Oct - 2020 - We, The Survivors - Tash Awe

We, the Survivors by Tash Aw

Book Group 1 – October 2020


In his latest novel, We, the Survivors, Tash Aw brings his readers full circle, back to Malaysia, which was the setting for his first novel, The Harmony Silk Factory.  Lee Hock Lye, the central character, has committed a murder, which we learn on the second page.  So as readers we know the outcome of the story from the very beginning.  However the desire to find out the how, the who, the where, the what, the where, the why and all the details that led to the horrendous outcome grip us, carrying us through to the end.  Ah Hock grew up in Kampong Sungai Bagan Yu, a rural fishing village near Kuala Selangor on Malaysia’s west coast, his mother struggling to support them.  School held no attraction for him and he soon made his way to KL in search of a future.  In drifting from one menial job to another, Ah Hock experiences life at the edges of society.  Aw weaves Keong, Ah Hock’s closest friend from his past, in and out of the narrative, who is both a help and a hindrance to him.  Their relationship seems to be built on the precept that you would do anything for a friend, which makes it hard for Ah Hock to disentangle himself from his friend’s influence.  Eventually Ah Hock establishes himself in a steady job at a fish farm at Kuala Selangor rising to an essential position in which he is responsible for many migrant workers.  Several workers become sick at once forcing Ah Hock to look for replacements urgently, causing him to turn to Keong for help.  The desperate search for workers brings him into close contact with the world of migrant labourers, leading to his undoing.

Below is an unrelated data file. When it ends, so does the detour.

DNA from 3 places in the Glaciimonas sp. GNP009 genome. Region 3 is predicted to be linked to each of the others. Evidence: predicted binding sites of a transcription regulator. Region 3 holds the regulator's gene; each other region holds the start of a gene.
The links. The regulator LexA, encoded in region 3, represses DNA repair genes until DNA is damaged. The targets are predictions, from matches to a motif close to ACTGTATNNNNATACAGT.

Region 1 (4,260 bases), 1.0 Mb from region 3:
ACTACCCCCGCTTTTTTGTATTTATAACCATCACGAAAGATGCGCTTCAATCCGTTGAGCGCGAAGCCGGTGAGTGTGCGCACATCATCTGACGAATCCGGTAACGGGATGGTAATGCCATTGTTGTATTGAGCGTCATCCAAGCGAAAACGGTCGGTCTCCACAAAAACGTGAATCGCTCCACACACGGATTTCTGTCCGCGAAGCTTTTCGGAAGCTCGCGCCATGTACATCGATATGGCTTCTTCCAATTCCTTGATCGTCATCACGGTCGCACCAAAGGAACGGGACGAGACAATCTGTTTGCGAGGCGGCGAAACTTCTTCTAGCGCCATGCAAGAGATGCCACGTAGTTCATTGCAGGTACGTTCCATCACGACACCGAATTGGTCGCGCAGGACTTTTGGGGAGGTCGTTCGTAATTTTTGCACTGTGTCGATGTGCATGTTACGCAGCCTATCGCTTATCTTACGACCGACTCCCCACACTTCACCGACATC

Although not a page turner we found the narrative engaging, partly because we learned so much about Ah Hock and his roots that we identified with him.  The format of having the story unfold through chapters alternating between Ah Hock’s recollections and the thoughts of his interviewer, Su Min, a researcher studying his situation gave us further insight into his psyche.  We felt she functioned as a foil for him to create a contrast with all the things he wasn’t, a city resident, educated, a free thinker, financially independent.  Aw brings our attention to the plight of migrant workers in Malaysia portraying their situation sympathetically.  Although many unpleasant details arise, we didn’t feel Aw revealed anything about the Malaysian situation that we didn’t already know.  As a character, Ah Hock, seems unable to rise above his socio-economic position in spite of striving to create a new life for himself.   His mother, whom we felt was his greatest influence, instilled the value of hard work, which only carried him so far in his upward striving.  Who or what was responsible for his ultimate failure?  We felt it was almost a perfect storm of factors that coalesced against him creating a situation in which he was unable to take control.  He ends up a broken man who seems to find solace in a church group that shows him kindness, showing him a new way to interact with the world around him.


Leslie Muri